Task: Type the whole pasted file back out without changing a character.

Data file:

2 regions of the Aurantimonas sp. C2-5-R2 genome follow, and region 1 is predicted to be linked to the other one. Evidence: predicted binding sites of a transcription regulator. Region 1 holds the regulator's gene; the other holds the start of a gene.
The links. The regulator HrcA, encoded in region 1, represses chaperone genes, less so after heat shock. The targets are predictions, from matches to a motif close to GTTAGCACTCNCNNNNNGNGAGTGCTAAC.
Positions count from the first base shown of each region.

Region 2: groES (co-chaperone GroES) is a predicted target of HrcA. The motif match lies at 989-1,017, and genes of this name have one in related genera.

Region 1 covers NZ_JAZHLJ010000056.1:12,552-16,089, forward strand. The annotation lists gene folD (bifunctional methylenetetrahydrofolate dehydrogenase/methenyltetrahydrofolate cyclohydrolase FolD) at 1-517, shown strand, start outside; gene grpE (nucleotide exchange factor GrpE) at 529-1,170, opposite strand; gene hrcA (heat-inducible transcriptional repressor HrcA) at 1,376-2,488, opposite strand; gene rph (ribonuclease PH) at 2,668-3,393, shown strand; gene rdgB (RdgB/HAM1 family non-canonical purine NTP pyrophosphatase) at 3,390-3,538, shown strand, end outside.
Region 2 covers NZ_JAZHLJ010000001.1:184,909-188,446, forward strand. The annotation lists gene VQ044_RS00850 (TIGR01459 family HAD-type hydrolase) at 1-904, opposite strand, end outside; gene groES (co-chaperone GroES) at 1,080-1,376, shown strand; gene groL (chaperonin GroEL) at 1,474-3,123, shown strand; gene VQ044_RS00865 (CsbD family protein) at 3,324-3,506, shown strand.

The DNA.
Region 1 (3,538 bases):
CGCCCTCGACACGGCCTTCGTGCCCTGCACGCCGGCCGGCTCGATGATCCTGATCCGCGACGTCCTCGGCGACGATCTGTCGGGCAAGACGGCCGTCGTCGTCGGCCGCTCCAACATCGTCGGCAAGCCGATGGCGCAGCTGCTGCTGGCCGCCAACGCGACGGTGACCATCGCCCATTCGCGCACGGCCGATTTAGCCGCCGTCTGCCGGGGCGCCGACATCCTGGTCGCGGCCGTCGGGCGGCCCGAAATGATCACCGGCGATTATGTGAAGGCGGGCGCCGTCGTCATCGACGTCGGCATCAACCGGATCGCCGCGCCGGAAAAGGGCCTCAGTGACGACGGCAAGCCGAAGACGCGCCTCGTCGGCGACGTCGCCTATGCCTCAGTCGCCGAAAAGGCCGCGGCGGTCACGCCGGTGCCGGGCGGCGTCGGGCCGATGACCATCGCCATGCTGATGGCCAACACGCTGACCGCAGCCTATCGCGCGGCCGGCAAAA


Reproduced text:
2 regions of the Aurantimonas sp. C2-5-R2 genome follow, and region 1 is predicted to be linked to the other one. Evidence: predicted binding sites of a transcription regulator. Region 1 holds the regulator's gene; the other holds the start of a gene.
The links. The regulator HrcA, encoded in region 1, represses chaperone genes, less so after heat shock. The targets are predictions, from matches to a motif close to GTTAGCACTCNCNNNNNGNGAGTGCTAAC.
Positions count from the first base shown of each region.

Region 2: groES (co-chaperone GroES) is a predicted target of HrcA. The motif match lies at 989-1,017, and genes of this name have one in related genera.

Region 1 covers NZ_JAZHLJ010000056.1:12,552-16,089, forward strand. The annotation lists gene folD (bifunctional methylenetetrahydrofolate dehydrogenase/methenyltetrahydrofolate cyclohydrolase FolD) at 1-517, shown strand, start outside; gene grpE (nucleotide exchange factor GrpE) at 529-1,170, opposite strand; gene hrcA (heat-inducible transcriptional repressor HrcA) at 1,376-2,488, opposite strand; gene rph (ribonuclease PH) at 2,668-3,393, shown strand; gene rdgB (RdgB/HAM1 family non-canonical purine NTP pyrophosphatase) at 3,390-3,538, shown strand, end outside.
Region 2 covers NZ_JAZHLJ010000001.1:184,909-188,446, forward strand. The annotation lists gene VQ044_RS00850 (TIGR01459 family HAD-type hydrolase) at 1-904, opposite strand, end outside; gene groES (co-chaperone GroES) at 1,080-1,376, shown strand; gene groL (chaperonin GroEL) at 1,474-3,123, shown strand; gene VQ044_RS00865 (CsbD family protein) at 3,324-3,506, shown strand.

The DNA.
Region 1 (3,538 bases):
CGCCCTCGACACGGCCTTCGTGCCCTGCACGCCGGCCGGCTCGATGATCCTGATCCGCGACGTCCTCGGCGACGATCTGTCGGGCAAGACGGCCGTCGTCGTCGGCCGCTCCAACATCGTCGGCAAGCCGATGGCGCAGCTGCTGCTGGCCGCCAACGCGACGGTGACCATCGCCCATTCGCGCACGGCCGATTTAGCCGCCGTCTGCCGGGGCGCCGACATCCTGGTCGCGGCCGTCGGGCGGCCCGAAATGATCACCGGCGATTATGTGAAGGCGGGCGCCGTCGTCATCGACGTCGGCATCAACCGGATCGCCGCGCCGGAAAAGGGCCTCAGTGACGACGGCAAGCCGAAGACGCGCCTCGTCGGCGACGTCGCCTATGCCTCAGTCGCCGAAAAGGCCGCGGCGGTCACGCCGGTGCCGGGCGGCGTCGGGCCGATGACCATCGCCATGCTGATGGCCAACACGCTGACCGCAGCCTATCGCGCGGCCGGCAAAA